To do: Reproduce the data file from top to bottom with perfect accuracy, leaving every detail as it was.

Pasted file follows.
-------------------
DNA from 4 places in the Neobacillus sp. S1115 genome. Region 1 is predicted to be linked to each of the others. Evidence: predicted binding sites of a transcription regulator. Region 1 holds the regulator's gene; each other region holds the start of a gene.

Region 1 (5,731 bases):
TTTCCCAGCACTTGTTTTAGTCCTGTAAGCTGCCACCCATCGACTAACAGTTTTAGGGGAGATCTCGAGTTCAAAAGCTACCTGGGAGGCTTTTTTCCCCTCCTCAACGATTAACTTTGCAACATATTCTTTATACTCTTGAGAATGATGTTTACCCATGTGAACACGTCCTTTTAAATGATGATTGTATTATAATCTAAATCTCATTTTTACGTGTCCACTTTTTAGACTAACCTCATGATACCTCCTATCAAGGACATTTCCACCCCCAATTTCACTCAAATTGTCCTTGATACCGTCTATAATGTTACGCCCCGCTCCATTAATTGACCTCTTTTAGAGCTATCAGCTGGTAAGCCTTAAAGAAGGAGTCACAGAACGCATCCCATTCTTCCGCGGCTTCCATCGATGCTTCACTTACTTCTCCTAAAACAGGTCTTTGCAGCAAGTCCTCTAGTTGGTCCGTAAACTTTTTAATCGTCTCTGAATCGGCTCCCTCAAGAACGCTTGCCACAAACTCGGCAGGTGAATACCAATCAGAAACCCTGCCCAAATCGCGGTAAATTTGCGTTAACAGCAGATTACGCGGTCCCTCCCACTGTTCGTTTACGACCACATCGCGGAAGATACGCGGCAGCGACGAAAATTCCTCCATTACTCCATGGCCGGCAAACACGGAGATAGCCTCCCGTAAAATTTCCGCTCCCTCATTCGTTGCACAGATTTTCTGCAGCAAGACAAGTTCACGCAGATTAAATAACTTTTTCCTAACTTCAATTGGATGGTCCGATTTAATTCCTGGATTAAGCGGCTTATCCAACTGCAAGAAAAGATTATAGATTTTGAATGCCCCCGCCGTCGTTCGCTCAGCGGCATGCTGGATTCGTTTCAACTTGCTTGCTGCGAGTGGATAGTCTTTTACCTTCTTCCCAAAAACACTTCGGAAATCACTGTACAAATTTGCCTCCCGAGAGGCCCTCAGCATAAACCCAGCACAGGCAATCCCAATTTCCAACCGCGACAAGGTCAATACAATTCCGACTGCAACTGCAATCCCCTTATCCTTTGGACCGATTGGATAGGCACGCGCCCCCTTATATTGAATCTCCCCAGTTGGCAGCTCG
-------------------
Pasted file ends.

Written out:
DNA from 4 places in the Neobacillus sp. S1115 genome. Region 1 is predicted to be linked to each of the others. Evidence: predicted binding sites of a transcription regulator. Region 1 holds the regulator's gene; each other region holds the start of a gene.

Region 1 (5,731 bases):
TTTCCCAGCACTTGTTTTAGTCCTGTAAGCTGCCACCCATCGACTAACAGTTTTAGGGGAGATCTCGAGTTCAAAAGCTACCTGGGAGGCTTTTTTCCCCTCCTCAACGATTAACTTTGCAACATATTCTTTATACTCTTGAGAATGATGTTTACCCATGTGAACACGTCCTTTTAAATGATGATTGTATTATAATCTAAATCTCATTTTTACGTGTCCACTTTTTAGACTAACCTCATGATACCTCCTATCAAGGACATTTCCACCCCCAATTTCACTCAAATTGTCCTTGATACCGTCTATAATGTTACGCCCCGCTCCATTAATTGACCTCTTTTAGAGCTATCAGCTGGTAAGCCTTAAAGAAGGAGTCACAGAACGCATCCCATTCTTCCGCGGCTTCCATCGATGCTTCACTTACTTCTCCTAAAACAGGTCTTTGCAGCAAGTCCTCTAGTTGGTCCGTAAACTTTTTAATCGTCTCTGAATCGGCTCCCTCAAGAACGCTTGCCACAAACTCGGCAGGTGAATACCAATCAGAAACCCTGCCCAAATCGCGGTAAATTTGCGTTAACAGCAGATTACGCGGTCCCTCCCACTGTTCGTTTACGACCACATCGCGGAAGATACGCGGCAGCGACGAAAATTCCTCCATTACTCCATGGCCGGCAAACACGGAGATAGCCTCCCGTAAAATTTCCGCTCCCTCATTCGTTGCACAGATTTTCTGCAGCAAGACAAGTTCACGCAGATTAAATAACTTTTTCCTAACTTCAATTGGATGGTCCGATTTAATTCCTGGATTAAGCGGCTTATCCAACTGCAAGAAAAGATTATAGATTTTGAATGCCCCCGCCGTCGTTCGCTCAGCGGCATGCTGGATTCGTTTCAACTTGCTTGCTGCGAGTGGATAGTCTTTTACCTTCTTCCCAAAAACACTTCGGAAATCACTGTACAAATTTGCCTCCCGAGAGGCCCTCAGCATAAACCCAGCACAGGCAATCCCAATTTCCAACCGCGACAAGGTCAATACAATTCCGACTGCAACTGCAATCCCCTTATCCTTTGGACCGATTGGATAGGCACGCGCCCCCTTATATTGAATCTCCCCAGTTGGCAGCTCG